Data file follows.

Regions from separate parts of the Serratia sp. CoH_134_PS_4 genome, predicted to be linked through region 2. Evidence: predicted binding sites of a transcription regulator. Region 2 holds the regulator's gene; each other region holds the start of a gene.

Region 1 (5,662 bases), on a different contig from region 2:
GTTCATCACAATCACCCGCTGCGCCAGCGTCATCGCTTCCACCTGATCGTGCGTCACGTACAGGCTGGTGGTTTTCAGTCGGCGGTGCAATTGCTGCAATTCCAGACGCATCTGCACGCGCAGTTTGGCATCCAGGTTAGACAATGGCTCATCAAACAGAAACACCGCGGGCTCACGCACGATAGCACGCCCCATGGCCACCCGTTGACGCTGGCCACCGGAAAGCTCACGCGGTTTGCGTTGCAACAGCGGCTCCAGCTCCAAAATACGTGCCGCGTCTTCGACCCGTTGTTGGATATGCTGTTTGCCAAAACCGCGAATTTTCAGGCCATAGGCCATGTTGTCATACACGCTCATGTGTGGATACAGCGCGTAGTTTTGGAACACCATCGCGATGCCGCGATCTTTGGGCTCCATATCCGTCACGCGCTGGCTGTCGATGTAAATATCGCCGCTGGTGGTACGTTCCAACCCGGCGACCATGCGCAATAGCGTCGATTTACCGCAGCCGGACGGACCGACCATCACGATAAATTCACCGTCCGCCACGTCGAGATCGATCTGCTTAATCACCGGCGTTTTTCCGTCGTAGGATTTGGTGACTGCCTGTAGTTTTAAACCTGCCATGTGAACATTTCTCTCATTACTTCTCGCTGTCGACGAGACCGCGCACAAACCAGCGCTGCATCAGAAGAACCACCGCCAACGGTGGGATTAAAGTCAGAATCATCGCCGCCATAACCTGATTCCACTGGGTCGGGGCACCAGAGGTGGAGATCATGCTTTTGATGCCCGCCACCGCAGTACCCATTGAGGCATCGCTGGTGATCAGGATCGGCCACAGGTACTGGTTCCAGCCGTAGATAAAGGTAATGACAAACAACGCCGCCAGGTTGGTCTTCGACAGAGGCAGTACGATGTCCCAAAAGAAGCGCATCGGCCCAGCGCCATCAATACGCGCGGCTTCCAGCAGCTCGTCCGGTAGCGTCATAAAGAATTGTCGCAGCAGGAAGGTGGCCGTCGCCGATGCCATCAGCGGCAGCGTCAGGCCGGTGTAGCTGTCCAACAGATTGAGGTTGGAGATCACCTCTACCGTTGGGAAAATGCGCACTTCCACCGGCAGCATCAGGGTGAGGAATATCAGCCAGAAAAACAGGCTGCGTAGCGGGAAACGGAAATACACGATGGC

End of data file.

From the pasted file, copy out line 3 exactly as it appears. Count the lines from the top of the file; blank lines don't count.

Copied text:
GTTCATCACAATCACCCGCTGCGCCAGCGTCATCGCTTCCACCTGATCGTGCGTCACGTACAGGCTGGTGGTTTTCAGTCGGCGGTGCAATTGCTGCAATTCCAGACGCATCTGCACGCGCAGTTTGGCATCCAGGTTAGACAATGGCTCATCAAACAGAAACACCGCGGGCTCACGCACGATAGCACGCCCCATGGCCACCCGTTGACGCTGGCCACCGGAAAGCTCACGCGGTTTGCGTTGCAACAGCGGCTCCAGCTCCAAAATACGTGCCGCGTCTTCGACCCGTTGTTGGATATGCTGTTTGCCAAAACCGCGAATTTTCAGGCCATAGGCCATGTTGTCATACACGCTCATGTGTGGATACAGCGCGTAGTTTTGGAACACCATCGCGATGCCGCGATCTTTGGGCTCCATATCCGTCACGCGCTGGCTGTCGATGTAAATATCGCCGCTGGTGGTACGTTCCAACCCGGCGACCATGCGCAATAGCGTCGATTTACCGCAGCCGGACGGACCGACCATCACGATAAATTCACCGTCCGCCACGTCGAGATCGATCTGCTTAATCACCGGCGTTTTTCCGTCGTAGGATTTGGTGACTGCCTGTAGTTTTAAACCTGCCATGTGAACATTTCTCTCATTACTTCTCGCTGTCGACGAGACCGCGCACAAACCAGCGCTGCATCAGAAGAACCACCGCCAACGGTGGGATTAAAGTCAGAATCATCGCCGCCATAACCTGATTCCACTGGGTCGGGGCACCAGAGGTGGAGATCATGCTTTTGATGCCCGCCACCGCAGTACCCATTGAGGCATCGCTGGTGATCAGGATCGGCCACAGGTACTGGTTCCAGCCGTAGATAAAGGTAATGACAAACAACGCCGCCAGGTTGGTCTTCGACAGAGGCAGTACGATGTCCCAAAAGAAGCGCATCGGCCCAGCGCCATCAATACGCGCGGCTTCCAGCAGCTCGTCCGGTAGCGTCATAAAGAATTGTCGCAGCAGGAAGGTGGCCGTCGCCGATGCCATCAGCGGCAGCGTCAGGCCGGTGTAGCTGTCCAACAGATTGAGGTTGGAGATCACCTCTACCGTTGGGAAAATGCGCACTTCCACCGGCAGCATCAGGGTGAGGAATATCAGCCAGAAAAACAGGCTGCGTAGCGGGAAACGGAAATACACGATGGC